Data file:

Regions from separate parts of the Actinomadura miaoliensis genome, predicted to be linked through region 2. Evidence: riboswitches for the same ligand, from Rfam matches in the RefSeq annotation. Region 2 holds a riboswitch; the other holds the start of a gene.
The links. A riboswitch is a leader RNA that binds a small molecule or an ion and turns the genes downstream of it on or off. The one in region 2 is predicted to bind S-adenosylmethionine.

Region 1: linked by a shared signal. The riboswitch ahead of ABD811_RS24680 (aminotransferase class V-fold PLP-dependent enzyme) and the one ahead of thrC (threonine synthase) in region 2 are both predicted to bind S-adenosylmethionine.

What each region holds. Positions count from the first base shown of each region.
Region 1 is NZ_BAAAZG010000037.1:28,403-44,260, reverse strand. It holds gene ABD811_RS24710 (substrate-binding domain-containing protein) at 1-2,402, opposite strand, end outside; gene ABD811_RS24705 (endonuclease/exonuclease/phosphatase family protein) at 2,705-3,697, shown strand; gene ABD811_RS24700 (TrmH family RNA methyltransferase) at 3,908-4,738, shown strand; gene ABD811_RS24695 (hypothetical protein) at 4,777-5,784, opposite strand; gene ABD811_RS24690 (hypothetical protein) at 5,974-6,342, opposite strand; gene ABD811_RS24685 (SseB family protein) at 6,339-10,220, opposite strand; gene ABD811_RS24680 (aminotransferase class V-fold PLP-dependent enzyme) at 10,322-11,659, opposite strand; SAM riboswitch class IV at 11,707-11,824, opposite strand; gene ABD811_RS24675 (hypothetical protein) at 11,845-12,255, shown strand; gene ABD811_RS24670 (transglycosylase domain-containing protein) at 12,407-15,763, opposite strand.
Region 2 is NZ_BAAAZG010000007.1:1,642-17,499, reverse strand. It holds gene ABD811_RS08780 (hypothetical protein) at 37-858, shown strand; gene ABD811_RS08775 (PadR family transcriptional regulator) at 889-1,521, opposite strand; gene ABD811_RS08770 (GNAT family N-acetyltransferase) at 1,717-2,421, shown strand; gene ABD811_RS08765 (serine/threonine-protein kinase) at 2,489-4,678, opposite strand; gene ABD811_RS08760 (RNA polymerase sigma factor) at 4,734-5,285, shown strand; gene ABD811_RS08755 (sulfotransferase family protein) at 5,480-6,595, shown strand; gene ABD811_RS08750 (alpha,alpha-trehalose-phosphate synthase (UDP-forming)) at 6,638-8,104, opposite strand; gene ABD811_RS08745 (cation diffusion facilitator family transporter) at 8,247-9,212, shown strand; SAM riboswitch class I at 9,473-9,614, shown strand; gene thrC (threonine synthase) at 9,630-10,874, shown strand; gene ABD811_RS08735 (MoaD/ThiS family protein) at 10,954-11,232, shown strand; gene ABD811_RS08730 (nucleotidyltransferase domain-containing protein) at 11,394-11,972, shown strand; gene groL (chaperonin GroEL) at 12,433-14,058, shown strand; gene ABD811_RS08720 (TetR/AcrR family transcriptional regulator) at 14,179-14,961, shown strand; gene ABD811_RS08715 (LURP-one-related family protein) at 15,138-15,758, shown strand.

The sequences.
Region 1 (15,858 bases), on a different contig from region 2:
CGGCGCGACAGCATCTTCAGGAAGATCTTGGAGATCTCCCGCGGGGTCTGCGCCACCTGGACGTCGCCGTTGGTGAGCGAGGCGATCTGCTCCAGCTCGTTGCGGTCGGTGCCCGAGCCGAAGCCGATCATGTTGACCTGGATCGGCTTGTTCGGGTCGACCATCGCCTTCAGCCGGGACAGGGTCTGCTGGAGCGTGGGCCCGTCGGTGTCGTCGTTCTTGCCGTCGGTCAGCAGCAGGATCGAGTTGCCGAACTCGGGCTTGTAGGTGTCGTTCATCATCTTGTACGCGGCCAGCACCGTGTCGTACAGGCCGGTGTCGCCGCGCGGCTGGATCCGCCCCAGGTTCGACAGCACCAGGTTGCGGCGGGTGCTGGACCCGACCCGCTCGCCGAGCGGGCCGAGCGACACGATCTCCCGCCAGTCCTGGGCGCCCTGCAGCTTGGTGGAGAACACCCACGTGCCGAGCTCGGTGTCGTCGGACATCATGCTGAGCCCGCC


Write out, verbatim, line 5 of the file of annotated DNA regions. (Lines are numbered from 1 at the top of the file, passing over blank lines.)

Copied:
Region 1 is NZ_BAAAZG010000037.1:28,403-44,260, reverse strand. It holds gene ABD811_RS24710 (substrate-binding domain-containing protein) at 1-2,402, opposite strand, end outside; gene ABD811_RS24705 (endonuclease/exonuclease/phosphatase family protein) at 2,705-3,697, shown strand; gene ABD811_RS24700 (TrmH family RNA methyltransferase) at 3,908-4,738, shown strand; gene ABD811_RS24695 (hypothetical protein) at 4,777-5,784, opposite strand; gene ABD811_RS24690 (hypothetical protein) at 5,974-6,342, opposite strand; gene ABD811_RS24685 (SseB family protein) at 6,339-10,220, opposite strand; gene ABD811_RS24680 (aminotransferase class V-fold PLP-dependent enzyme) at 10,322-11,659, opposite strand; SAM riboswitch class IV at 11,707-11,824, opposite strand; gene ABD811_RS24675 (hypothetical protein) at 11,845-12,255, shown strand; gene ABD811_RS24670 (transglycosylase domain-containing protein) at 12,407-15,763, opposite strand.